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Is it possible to slow down the graying of hair? A help from diet and lifestyle

Is it possible to slow down the graying of hair? A help from diet and lifestyle

Oxidative stress, state of health and deficiency of some vitamins and minerals, these factors can contribute to premature graying of hair before the age of 50
Is it possible to reverse or slow down the graying process of the hair? We saw in a previous article that, sometimes, in case of a great stress, the hair can turn white and that, when the stressful period is over, the same white hair can return to its natural color. In general, however, apart from this particular case, when a hair becomes gray it is no longer possible to make it return to its natural color. However, since premature graying is often linked to an increase in free radicals and to a lack of certain nutrients, it is certainly possible to slow it down by making some lifestyle and diet choices. However, it should be emphasized that the article does not want to indicate a food or a group of portentous foods that, if eaten in large quantities, can bring the hair back to its natural color. The idea is that a healthy lifestyle and balanced diet are the basis of a healthy body, capable of counteracting inflammation, free radicals and premature aging of which white hair is one of the symptoms. But let's understand better.

Gray hair and lifestyle

Oxidative stress can speed up and anticipate graying of hair, since free radicals, if they accumulate, can damage melanocytes, which are cells that produce melanin, the hair pigment ( Kumar et al, Int J Trichology, 2018). It has been observed, for example, that cigarette smoking and the excess of alcohol are one of the most important causes of the premature appearance of white hair (Zayed et al, Indian Dermatol Online J, 2013). Not only that, as mentioned at the beginning, moments of great stress can cause hair to turn white. In some cases, once the great stress has passed and you experience a moment of calm such as during a holiday, it is possible that the hair will return to its natural color (Rosenberg et al, bioRxiv, 2020). Chronic inflammation can also cause increased oxidative stress and hence the importance of combating inflammation with foods and drinks such as green tea, spices, such as turmeric and cloves, vegetables, such as tomatoes, green leafy vegetables, broccoli, but also citrus and berries (Kumar et al, Int J Trichology, 2018).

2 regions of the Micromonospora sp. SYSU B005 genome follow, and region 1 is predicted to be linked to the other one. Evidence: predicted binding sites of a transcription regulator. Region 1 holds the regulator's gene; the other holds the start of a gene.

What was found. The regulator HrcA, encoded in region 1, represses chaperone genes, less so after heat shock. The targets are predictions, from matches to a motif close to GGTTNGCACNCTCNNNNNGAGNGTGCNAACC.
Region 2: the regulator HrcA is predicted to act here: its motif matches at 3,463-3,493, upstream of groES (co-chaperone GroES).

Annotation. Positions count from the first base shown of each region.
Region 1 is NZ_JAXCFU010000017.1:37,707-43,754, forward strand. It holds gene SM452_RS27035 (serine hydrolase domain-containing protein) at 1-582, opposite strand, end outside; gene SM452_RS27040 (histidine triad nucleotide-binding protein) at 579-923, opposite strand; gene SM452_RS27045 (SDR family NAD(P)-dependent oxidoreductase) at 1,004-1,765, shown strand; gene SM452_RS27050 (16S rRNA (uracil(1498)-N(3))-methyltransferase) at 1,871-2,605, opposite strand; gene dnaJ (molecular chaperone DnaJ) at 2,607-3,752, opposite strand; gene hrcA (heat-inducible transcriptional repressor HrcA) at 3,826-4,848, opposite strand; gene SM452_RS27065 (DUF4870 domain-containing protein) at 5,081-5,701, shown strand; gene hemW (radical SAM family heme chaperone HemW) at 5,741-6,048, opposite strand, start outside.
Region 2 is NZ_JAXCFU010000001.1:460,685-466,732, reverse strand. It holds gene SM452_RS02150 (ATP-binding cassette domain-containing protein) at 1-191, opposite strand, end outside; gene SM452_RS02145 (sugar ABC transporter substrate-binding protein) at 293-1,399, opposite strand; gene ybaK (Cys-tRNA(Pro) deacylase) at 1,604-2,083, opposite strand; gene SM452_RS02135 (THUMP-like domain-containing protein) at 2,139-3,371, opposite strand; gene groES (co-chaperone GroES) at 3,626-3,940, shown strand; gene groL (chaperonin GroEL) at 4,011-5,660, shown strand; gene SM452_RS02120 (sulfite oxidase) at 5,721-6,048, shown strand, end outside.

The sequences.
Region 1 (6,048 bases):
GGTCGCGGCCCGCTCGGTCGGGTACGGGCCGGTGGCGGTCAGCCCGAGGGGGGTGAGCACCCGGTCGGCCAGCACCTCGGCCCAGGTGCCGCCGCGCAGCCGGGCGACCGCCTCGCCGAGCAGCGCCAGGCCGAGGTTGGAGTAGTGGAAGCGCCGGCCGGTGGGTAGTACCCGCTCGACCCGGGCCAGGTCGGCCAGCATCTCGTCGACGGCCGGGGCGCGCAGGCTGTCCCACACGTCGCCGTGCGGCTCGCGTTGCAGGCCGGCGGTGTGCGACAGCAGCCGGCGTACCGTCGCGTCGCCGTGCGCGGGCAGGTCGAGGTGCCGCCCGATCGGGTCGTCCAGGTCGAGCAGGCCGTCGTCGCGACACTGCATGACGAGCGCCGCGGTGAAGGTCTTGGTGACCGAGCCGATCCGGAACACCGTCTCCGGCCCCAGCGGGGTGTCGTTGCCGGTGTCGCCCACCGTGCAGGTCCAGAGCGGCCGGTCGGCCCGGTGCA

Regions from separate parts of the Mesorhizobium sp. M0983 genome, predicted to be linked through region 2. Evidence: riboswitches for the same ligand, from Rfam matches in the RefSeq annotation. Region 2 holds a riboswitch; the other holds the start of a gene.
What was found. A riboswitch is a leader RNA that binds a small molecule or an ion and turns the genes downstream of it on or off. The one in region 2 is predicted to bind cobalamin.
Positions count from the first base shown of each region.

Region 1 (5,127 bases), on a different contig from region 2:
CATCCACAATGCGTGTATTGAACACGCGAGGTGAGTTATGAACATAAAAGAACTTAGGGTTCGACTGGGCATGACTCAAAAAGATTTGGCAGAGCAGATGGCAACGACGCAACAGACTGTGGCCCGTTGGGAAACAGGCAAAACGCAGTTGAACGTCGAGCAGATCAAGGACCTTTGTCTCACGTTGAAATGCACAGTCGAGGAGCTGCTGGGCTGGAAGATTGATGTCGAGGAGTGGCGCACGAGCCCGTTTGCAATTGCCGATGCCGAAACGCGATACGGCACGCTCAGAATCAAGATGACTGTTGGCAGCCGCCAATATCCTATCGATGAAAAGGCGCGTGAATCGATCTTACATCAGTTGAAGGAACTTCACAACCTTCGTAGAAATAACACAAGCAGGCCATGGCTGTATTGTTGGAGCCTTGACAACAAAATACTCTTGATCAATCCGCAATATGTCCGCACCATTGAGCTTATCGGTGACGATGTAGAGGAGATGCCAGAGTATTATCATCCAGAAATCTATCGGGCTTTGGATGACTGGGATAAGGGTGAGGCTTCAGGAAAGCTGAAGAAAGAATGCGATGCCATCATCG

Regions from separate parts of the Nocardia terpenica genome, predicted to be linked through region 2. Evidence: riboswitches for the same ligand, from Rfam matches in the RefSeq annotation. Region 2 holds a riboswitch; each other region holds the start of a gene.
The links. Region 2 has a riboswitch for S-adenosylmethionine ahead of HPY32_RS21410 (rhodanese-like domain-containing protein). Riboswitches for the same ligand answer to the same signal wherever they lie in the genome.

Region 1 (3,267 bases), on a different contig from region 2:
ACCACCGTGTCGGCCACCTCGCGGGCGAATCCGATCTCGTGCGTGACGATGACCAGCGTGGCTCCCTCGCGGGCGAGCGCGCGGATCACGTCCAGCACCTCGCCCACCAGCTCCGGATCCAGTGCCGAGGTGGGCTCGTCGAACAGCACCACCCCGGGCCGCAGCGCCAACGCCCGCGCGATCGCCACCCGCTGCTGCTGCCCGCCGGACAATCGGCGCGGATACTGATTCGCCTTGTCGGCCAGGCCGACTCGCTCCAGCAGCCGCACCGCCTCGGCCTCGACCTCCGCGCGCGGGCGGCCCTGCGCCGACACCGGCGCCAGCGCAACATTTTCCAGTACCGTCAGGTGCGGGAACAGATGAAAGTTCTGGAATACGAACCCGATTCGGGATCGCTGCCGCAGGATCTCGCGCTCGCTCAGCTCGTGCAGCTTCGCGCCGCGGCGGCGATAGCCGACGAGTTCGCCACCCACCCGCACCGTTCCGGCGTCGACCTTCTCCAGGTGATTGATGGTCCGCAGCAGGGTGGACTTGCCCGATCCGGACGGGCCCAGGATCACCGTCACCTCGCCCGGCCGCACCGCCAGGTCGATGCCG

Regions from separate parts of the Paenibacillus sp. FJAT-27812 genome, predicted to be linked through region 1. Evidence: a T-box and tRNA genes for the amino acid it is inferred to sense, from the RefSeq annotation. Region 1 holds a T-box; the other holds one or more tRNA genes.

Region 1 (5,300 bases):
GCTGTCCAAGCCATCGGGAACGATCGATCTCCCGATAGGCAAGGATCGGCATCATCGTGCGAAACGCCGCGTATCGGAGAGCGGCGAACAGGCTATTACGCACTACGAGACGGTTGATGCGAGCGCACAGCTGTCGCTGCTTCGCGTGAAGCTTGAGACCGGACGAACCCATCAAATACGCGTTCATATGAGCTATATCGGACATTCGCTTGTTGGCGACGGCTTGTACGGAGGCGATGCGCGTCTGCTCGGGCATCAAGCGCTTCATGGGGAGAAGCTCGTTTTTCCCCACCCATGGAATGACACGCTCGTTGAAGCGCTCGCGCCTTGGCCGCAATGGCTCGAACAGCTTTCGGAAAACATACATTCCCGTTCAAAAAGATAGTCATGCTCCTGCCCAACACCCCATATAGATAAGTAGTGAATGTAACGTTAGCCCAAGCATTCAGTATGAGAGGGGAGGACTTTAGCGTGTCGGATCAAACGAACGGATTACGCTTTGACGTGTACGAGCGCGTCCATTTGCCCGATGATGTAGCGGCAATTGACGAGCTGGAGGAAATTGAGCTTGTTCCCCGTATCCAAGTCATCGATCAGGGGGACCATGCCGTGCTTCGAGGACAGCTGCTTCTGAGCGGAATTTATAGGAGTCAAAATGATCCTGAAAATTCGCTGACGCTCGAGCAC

The role of vitamin D

Low levels of vitamin D have been found in the blood of people with premature graying of hair (Kumar et al, Int J Trichology, 2018). The main source of vitamin D is definitely the sun. In fact, UVB rays induce the production of vitamin D in the skin (Nair et al, J Pharmacol Pharmacother., 2012). So, exposing yourself to the sun regularly, but always with due attention, avoiding the central hours of the day and without exaggerating, allows the body to synthesize this important vitamin. However, vitamin D can also be introduced into the body through the diet. Food sources of vitamin D are fish, egg yolk, mushrooms, butter and fatty cheeses (Keegan et al, Dermatoendocrinol., 2013).

Vitamin B12

Scientific studies have observed that a vitamin B12 deficiency can be linked to premature graying of hair before the age of 50 (Kumar et al, Int J Trichology, 2018). In addition, vitamin B12 contributes to stabilize the anagen phase of the hair, which represents the first life phase of the hair in which it grows continuously (Chakrabarty et al, Int J Trichology, 2016). Vitamin B12 is found predominantly in foods of animal origin, such as meat, poultry, fish, seafood, eggs, milk and dairy products. However, this vitamin can also be found in nutritional yeast flakes and in some algae, such as wakame seaweed (Obeid et al, Front Nutr, 2019).

Iron, zinc, calcium and copper

It has been observed that some nutrients may be involved in the onset of premature graying of the hair. For example, copper, iron and zinc deficiency is linked to the premature appearance of gray hair (Kumar et al, Int J Trichology, 2018). In fact, these minerals are believed to affect melanogenesis and thus hair pigmentation. Zinc is contained in whole grains, dried fruit, legumes, yeast and meat, copper is found in legumes, mushrooms, cocoa, nuts and seeds, while iron is contained in beans, lentils, chickpeas, cocoa, seafood as well as in the liver (Rabinovich et al, Stat Pearls, 2021 - Collins et al, Adv Nutr, 2011). A calcium deficiency is also linked to premature graying. Calcium is present in dairy products, especially hard cheeses, nuts, especially almonds, and seeds, especially sesame and chia, cabbage, broccoli and watercress (Cormick et al, Nutrients, 2019). It is possible that, in case of unbalanced nutrition, the hair receives little nourishment and this leads to a change in color (El Sheikh et al, Int J Trichology, 2018).

Gray hair and state of health

Studies have observed that premature graying may be due to conditions of hypothyroidism, which however must be diagnosed and evaluated by a doctor. Conversely, blood glucose problems have not shown a link with early gray hair (Sonthalia et al, Indian J Dermatol, 2017).
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